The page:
Wednesday, July 22, 2015

how to digitally crop and resize your photos // guest post!

This is another special, guest post by my friend (and sister ;) Jasmine. I invited her to share how she digitally crops and resizes her photos. (See her first guest post: 12 Dates // Valentine's Day or Anniversary Gift Idea; her second: 8 1/2 x 11" Pocket Scrapbook Idea; her third: Making Time to Craft; and her fourth: Active Living).

There are a number of reasons why I have opted for an 8.5x11" sized album. See here. Not listed among those reasons is the resizing of my pictures. It’s not my favorite task, but it adds to the collage feel of my album and learning how to print in non-traditional sizes can be a useful tool to add flare to any album, no matter the size. I’d like to walk you through some of the tips and tricks I've learned when it comes to resizing your photos. First, pick a program that works for you.  I love PowerPoint. I think it’s easy to use, readily accessible, and there are so many features (if you know where to find them).
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Second. Eat a donut. Third. Plan your layout and learn the sizes associated with each page protector. Now you may not want to print 4x6" photos; however, unless you send your photos to a specialty print shop or you have your own photo printer, your photos need to be formatted for traditional 4x6" printing. Let me walk you through how I get my photos ready.
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1. I set up my slides so that each slide represents one page in my pocket scrapbook. Once all of the pictures are (somewhat) organized, I resize them to fit the chosen layout. I will demonstrate this as if I were formatting a baseball card page protector layout as those are the ones I use most often.
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First, I double click the photo I will be editing, I type in the desired height/width (in this case I want the height to be 3.6") and get ready to crop. Now if you prefer to crop your photos manually, you can skip ahead to Step 2. I prefer to crop them digitally so that I don't have to measure once they're printed. Different strokes for different folks. If you would like to learn how to crop precisely on PowerPoint, here’s how:
- Expand the cropping tab by clicking here.
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- Choose your desired cropping position. In this case 2.5", position the cropping selection by dragging your photo to the desired location, select "crop" and viola- a perfectly cropped 2.5x3.6" photo.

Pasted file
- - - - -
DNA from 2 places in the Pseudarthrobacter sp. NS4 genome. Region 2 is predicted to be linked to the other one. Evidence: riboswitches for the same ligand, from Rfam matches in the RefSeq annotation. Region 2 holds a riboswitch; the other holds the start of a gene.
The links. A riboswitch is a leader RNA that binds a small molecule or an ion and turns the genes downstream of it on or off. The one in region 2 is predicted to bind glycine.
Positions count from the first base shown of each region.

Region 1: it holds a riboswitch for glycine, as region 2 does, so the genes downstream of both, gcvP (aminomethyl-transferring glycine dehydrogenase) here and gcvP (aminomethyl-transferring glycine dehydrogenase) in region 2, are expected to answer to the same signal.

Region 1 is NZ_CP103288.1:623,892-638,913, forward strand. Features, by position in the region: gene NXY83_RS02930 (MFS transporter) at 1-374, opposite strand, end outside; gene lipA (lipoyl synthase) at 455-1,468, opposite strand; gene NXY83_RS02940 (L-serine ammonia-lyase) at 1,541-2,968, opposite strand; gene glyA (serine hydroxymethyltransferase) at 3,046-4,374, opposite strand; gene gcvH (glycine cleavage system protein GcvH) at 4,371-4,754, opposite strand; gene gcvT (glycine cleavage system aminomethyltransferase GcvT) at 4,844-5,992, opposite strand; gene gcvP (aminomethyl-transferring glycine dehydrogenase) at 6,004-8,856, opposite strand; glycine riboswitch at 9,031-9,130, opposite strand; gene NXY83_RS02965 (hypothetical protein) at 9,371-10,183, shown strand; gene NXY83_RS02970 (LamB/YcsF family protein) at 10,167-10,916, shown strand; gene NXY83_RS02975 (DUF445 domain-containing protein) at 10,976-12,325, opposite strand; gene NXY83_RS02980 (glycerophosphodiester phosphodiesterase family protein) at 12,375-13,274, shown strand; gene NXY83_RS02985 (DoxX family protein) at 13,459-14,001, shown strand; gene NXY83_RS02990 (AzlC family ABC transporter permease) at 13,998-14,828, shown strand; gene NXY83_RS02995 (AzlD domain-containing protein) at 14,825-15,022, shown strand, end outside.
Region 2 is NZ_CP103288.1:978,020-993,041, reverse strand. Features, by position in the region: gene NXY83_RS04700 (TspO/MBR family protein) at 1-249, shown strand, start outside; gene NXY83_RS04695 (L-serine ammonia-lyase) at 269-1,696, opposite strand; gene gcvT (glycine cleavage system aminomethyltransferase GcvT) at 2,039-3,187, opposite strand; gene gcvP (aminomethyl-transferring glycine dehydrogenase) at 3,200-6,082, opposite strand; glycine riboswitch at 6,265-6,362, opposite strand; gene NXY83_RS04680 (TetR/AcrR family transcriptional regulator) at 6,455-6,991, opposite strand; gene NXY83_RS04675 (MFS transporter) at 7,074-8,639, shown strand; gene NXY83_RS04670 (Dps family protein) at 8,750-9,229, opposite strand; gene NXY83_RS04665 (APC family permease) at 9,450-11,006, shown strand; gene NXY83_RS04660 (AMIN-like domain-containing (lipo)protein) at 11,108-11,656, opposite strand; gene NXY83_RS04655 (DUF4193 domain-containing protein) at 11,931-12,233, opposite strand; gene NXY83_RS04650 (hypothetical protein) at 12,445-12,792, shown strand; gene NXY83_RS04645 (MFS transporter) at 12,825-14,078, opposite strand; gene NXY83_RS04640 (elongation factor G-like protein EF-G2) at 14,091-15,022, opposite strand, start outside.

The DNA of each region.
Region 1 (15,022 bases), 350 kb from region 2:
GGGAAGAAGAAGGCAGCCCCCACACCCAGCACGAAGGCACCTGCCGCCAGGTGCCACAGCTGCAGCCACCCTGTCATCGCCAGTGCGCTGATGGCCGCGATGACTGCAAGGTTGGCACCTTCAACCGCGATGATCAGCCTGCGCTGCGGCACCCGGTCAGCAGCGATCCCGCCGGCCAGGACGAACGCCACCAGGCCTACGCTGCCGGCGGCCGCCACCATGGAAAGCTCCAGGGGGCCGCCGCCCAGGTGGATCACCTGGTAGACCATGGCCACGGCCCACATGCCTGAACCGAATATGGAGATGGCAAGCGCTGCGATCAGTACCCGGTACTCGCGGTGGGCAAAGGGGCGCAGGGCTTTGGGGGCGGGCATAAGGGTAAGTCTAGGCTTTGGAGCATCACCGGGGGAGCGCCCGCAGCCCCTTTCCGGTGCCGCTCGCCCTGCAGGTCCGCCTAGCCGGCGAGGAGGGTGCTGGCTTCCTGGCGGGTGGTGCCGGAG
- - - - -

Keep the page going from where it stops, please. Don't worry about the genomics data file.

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- You can also crop to a preset ratio in the Crop Dropdown menu.
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- Repeat desired crop for all photos.

2. Now that you've resized all of your photos, it’s time to get them print ready. I don't know if you've ever sent a photo that wasn't meant to be a 4x6" photo to be printed as though it were, but I have to tell you what you end up with is a distorted mess. To avoid this, you have to make sure your proportions are correct. What I like to do is take a 4x6" white background (any white image from the internet will do) and format it so that it is 4 x6".
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3. I send that white background to the back and position my photos where I want them. You have the ability to create a white border on your photos by shrinking them down since you will already be printing them on a white background. It just depends on the aesthetic of your pocket scrapbook.
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4. Once I have positioned the photos where I want them, I group them together by hitting “Ctrl” (Command for Macs) and selecting the photos I want to group together. Make sure to select the white background!
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5. Lastly, I save as a photo. It will give you the option to save as a JPEG or a PNG. I always choose JPEG.
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Once you get familiar with this process, there are some fun photo collages you can do like extending across pockets or even doing a full photo spread without having to order an 8x10".
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Here is the layout in its final stages:
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I hope you find the time to try something new this week!

Thank you, Jasmine! 

If you have any questions for Jasmine, feel free to ask in the comments!

Keep up with Jasmine on Instagram. :)

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